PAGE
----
One farmer questioned the researchers about poaching of the soil as he was heading into his second rotation. It was stressed at the walk that if a paddock was poached badly in the first rotation and is subsequently poached further in the second rotation, the paddock will see a big reduction in subsequent growth.

Michael O’Donovan said this could be a 30% reduction in yield for the year.

On poaching, researcher Michael Egan said that if a paddock has been badly poached in the first round, farmers should try get it spread with slurry or compound fertiliser containing phosphorus and potash to help improve soil structure and promote tillering of the grass.

If the weather dries up next week, I’d be saying you should be going with some fertiliser aiming to cut around 20 May

Another farmer raised a question about silage ground, saying he has fields earmarked for early cutting .They are yellow at the base and have not received nitrogen yet and he is wondering what to do.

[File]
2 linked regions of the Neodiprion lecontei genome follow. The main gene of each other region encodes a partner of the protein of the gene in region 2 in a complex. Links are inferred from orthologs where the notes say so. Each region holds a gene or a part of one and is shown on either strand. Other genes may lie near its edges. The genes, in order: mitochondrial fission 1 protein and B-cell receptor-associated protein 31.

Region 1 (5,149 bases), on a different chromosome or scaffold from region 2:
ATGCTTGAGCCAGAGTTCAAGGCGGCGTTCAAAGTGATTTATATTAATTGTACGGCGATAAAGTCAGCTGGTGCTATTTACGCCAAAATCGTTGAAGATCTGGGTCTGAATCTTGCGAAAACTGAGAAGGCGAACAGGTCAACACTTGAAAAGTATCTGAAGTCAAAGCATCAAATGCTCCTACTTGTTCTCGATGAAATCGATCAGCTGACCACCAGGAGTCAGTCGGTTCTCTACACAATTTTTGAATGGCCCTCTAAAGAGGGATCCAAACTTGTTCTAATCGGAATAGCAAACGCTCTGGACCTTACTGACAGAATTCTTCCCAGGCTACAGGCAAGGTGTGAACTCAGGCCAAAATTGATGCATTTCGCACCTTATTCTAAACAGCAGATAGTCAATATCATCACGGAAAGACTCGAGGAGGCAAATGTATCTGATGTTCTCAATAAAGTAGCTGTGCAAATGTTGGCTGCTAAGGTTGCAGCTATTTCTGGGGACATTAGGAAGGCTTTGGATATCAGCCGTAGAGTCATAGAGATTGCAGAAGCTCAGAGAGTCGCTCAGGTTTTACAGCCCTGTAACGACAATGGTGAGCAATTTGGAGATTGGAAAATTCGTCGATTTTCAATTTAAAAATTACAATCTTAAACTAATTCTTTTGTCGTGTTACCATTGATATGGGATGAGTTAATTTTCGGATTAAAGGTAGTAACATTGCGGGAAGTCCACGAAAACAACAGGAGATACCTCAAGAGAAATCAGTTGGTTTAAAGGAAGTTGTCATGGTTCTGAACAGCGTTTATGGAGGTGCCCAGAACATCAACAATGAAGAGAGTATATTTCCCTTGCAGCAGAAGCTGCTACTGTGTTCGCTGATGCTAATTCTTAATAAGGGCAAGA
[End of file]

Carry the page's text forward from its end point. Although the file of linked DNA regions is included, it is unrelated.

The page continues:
Cutting date

Egan said: “Firstly, you need to decide your cutting date. At this stage, it’s too late to get it grazed by cows or young stock and too late to apply slurry to it, as you’ll have contaminated silage.

“If the weather dries up next week, I’d be saying you should be going with some fertiliser aiming to cut around 20 May.”

He went on to say that he’s heard that farmers might be planning to bulk up their first cut, as the pit is looking empty, which would push the cutting date out into June. But that’s a mistake as you’ll be missing the end of May growth rates and inevitably leading to a very late second cut.

April and early May are the best times for oversowing clover into established swards.

Clover trial

Researcher Áine Murray is running the clover trials at Moorepark. Áine is conducting a grazing trial using three groups of cows. The first group of cows is grazing a grass-only sward getting 200kg N/ha, the second group is grazing a grass and clover sward that is getting 150kg N/ha and the final group of cows is grazing a grass and clover sward getting 100kg N/ha. Each treatment group grew over 14 tonnes of grass in 2023.

“Cows grazing the grass and clover with an average clover content of 19% are producing 40kg more milk solids per cow than cows grazing a grass-only sward. This is equating to an extra €480/ha net profit.